Who is the Willis Family?
Two parents, twelve kids; a talented family with Irish musical roots straight from the South side of Chicago. Toby Willis is the older brother of the six Willis children who died in a fiery van crash near Milwaukee 20 years ago this Saturday. And as WGN’s Steve Sanders reports, that crash is the narrative of their lives.
We first met the Willis Clan in August when they came to WGN to perform on our Midday news. We followed them to Milwaukee’s Irishfest, but we didn’t just for for the music. They were planning a surprise tribute for the first responders who’d tried desperately to save Ben, Joe, San, Hank, Elizabeth and Pete on November 8th, 1994.
The Willis’s like big families, and we mean really big. Brenda married Toby. He’s the second of Reverend Scott and Janet Willis’s nine children. “When the accident happened, I was married, had two kids, and actually we had #3 on the way.” “I was pregnant with Jenny,” says Brenda. “And, the first thing my Mom said was, “Bren, you’ve got to remember to take care of yourself. You can’t get so overwhelmed emotionally that you’ll hurt the baby that you’re carrying.”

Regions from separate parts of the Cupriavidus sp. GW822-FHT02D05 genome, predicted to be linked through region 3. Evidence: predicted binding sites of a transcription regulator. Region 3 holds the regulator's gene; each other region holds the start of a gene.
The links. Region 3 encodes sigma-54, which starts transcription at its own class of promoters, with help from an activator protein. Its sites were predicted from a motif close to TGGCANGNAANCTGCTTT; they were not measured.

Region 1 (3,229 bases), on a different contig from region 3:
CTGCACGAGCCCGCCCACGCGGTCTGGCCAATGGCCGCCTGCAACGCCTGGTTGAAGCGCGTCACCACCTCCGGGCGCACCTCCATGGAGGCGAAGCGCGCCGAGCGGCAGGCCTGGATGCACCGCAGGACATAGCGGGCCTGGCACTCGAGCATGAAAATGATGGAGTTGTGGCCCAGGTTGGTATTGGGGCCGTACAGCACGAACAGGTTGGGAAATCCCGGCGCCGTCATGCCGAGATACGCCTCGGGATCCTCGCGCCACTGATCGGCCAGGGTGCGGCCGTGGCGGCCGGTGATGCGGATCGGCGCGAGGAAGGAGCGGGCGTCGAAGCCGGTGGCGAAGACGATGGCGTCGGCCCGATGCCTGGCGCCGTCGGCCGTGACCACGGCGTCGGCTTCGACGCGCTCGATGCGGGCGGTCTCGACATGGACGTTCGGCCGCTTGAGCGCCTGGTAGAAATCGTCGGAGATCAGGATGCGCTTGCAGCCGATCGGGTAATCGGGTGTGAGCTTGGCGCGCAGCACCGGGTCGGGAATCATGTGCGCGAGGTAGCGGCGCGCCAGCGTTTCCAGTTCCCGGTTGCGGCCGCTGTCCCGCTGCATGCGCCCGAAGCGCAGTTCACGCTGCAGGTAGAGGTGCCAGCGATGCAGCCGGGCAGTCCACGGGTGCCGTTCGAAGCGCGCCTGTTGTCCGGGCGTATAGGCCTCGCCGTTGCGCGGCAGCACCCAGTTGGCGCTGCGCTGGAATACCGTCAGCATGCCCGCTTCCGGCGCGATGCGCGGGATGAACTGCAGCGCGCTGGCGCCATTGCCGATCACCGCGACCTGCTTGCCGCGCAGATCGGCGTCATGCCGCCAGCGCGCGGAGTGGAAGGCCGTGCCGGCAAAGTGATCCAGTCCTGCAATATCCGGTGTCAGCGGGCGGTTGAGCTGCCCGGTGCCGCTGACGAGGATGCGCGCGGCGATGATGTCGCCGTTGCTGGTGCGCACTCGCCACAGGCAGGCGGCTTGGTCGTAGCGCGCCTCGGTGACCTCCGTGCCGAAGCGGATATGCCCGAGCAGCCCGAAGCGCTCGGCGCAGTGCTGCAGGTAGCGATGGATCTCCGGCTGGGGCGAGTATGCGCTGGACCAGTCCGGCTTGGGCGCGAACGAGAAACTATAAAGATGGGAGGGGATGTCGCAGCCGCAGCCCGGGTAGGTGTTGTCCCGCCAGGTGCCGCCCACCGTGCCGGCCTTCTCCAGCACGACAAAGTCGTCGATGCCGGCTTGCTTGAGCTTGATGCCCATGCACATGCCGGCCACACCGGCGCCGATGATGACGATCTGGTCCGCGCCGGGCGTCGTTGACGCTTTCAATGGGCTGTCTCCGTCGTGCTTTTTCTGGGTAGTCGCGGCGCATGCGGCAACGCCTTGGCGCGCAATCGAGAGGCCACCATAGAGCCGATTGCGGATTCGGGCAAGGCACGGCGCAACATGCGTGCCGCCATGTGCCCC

That unborn baby, now 19-year-old Jenny, wrote a song for her lost uncles and aunt called, “Road to Watertown.”
“It’s a happy piece. But it still has some of those chords in there that are like heart wrenching. When we play it, I don’t think about the accident.” It was mid-morning when Jenny’s grandparents, Reverend Scott and Janet Willis, were on their way to Watertown, Wisconsin to visit their son Dan and his family.